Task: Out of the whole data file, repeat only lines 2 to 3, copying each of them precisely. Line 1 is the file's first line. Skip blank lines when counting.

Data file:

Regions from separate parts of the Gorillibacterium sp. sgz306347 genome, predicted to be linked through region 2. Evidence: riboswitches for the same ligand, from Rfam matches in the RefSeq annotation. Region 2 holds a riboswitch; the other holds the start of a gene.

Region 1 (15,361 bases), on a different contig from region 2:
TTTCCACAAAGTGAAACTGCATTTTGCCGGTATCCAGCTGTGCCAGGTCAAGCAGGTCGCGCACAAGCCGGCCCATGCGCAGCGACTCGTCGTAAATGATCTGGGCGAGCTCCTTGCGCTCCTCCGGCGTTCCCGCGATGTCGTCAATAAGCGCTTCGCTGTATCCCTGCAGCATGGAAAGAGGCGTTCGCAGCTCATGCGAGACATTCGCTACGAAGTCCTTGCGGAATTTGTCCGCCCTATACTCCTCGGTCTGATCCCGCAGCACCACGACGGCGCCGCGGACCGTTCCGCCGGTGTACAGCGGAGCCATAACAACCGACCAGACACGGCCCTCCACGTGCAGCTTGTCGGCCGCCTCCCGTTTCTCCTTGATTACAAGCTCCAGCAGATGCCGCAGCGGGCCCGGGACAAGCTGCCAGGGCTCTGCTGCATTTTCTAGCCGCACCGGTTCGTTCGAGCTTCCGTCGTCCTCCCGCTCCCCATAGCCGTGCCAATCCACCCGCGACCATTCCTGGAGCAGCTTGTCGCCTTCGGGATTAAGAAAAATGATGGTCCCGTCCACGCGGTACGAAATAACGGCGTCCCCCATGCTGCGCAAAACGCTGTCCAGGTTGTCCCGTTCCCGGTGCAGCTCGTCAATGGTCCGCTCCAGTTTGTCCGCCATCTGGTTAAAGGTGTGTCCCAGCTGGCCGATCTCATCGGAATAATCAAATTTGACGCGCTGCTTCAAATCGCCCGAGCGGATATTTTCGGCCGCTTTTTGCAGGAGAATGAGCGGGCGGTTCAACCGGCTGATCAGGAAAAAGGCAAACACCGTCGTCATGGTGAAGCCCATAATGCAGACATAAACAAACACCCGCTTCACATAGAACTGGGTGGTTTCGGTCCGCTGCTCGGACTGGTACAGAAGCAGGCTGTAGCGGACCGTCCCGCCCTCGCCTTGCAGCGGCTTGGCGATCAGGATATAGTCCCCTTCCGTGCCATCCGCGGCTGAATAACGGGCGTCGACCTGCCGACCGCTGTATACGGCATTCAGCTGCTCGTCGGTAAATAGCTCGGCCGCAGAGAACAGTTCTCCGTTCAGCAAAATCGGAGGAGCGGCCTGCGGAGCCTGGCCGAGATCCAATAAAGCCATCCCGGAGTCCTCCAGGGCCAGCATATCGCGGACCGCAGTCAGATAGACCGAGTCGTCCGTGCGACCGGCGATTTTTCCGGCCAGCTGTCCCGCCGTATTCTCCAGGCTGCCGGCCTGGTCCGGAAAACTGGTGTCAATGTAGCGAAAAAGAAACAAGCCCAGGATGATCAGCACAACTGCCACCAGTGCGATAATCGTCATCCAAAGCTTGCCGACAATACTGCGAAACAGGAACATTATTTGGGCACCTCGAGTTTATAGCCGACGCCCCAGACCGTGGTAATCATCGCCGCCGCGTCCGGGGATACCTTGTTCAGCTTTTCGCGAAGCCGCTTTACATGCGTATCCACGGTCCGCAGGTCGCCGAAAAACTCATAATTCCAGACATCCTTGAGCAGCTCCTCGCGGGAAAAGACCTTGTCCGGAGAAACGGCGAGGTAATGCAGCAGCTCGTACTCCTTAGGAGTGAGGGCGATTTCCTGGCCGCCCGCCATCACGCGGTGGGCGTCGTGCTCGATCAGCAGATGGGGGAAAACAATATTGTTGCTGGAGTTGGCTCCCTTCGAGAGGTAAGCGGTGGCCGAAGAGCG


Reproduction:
Region 1 (15,361 bases), on a different contig from region 2:
TTTCCACAAAGTGAAACTGCATTTTGCCGGTATCCAGCTGTGCCAGGTCAAGCAGGTCGCGCACAAGCCGGCCCATGCGCAGCGACTCGTCGTAAATGATCTGGGCGAGCTCCTTGCGCTCCTCCGGCGTTCCCGCGATGTCGTCAATAAGCGCTTCGCTGTATCCCTGCAGCATGGAAAGAGGCGTTCGCAGCTCATGCGAGACATTCGCTACGAAGTCCTTGCGGAATTTGTCCGCCCTATACTCCTCGGTCTGATCCCGCAGCACCACGACGGCGCCGCGGACCGTTCCGCCGGTGTACAGCGGAGCCATAACAACCGACCAGACACGGCCCTCCACGTGCAGCTTGTCGGCCGCCTCCCGTTTCTCCTTGATTACAAGCTCCAGCAGATGCCGCAGCGGGCCCGGGACAAGCTGCCAGGGCTCTGCTGCATTTTCTAGCCGCACCGGTTCGTTCGAGCTTCCGTCGTCCTCCCGCTCCCCATAGCCGTGCCAATCCACCCGCGACCATTCCTGGAGCAGCTTGTCGCCTTCGGGATTAAGAAAAATGATGGTCCCGTCCACGCGGTACGAAATAACGGCGTCCCCCATGCTGCGCAAAACGCTGTCCAGGTTGTCCCGTTCCCGGTGCAGCTCGTCAATGGTCCGCTCCAGTTTGTCCGCCATCTGGTTAAAGGTGTGTCCCAGCTGGCCGATCTCATCGGAATAATCAAATTTGACGCGCTGCTTCAAATCGCCCGAGCGGATATTTTCGGCCGCTTTTTGCAGGAGAATGAGCGGGCGGTTCAACCGGCTGATCAGGAAAAAGGCAAACACCGTCGTCATGGTGAAGCCCATAATGCAGACATAAACAAACACCCGCTTCACATAGAACTGGGTGGTTTCGGTCCGCTGCTCGGACTGGTACAGAAGCAGGCTGTAGCGGACCGTCCCGCCCTCGCCTTGCAGCGGCTTGGCGATCAGGATATAGTCCCCTTCCGTGCCATCCGCGGCTGAATAACGGGCGTCGACCTGCCGACCGCTGTATACGGCATTCAGCTGCTCGTCGGTAAATAGCTCGGCCGCAGAGAACAGTTCTCCGTTCAGCAAAATCGGAGGAGCGGCCTGCGGAGCCTGGCCGAGATCCAATAAAGCCATCCCGGAGTCCTCCAGGGCCAGCATATCGCGGACCGCAGTCAGATAGACCGAGTCGTCCGTGCGACCGGCGATTTTTCCGGCCAGCTGTCCCGCCGTATTCTCCAGGCTGCCGGCCTGGTCCGGAAAACTGGTGTCAATGTAGCGAAAAAGAAACAAGCCCAGGATGATCAGCACAACTGCCACCAGTGCGATAATCGTCATCCAAAGCTTGCCGACAATACTGCGAAACAGGAACATTATTTGGGCACCTCGAGTTTATAGCCGACGCCCCAGACCGTGGTAATCATCGCCGCCGCGTCCGGGGATACCTTGTTCAGCTTTTCGCGAAGCCGCTTTACATGCGTATCCACGGTCCGCAGGTCGCCGAAAAACTCATAATTCCAGACATCCTTGAGCAGCTCCTCGCGGGAAAAGACCTTGTCCGGAGAAACGGCGAGGTAATGCAGCAGCTCGTACTCCTTAGGAGTGAGGGCGATTTCCTGGCCGCCCGCCATCACGCGGTGGGCGTCGTGCTCGATCAGCAGATGGGGGAAAACAATATTGTTGCTGGAGTTGGCTCCCTTCGAGAGGTAAGCGGTGGCCGAAGAGCG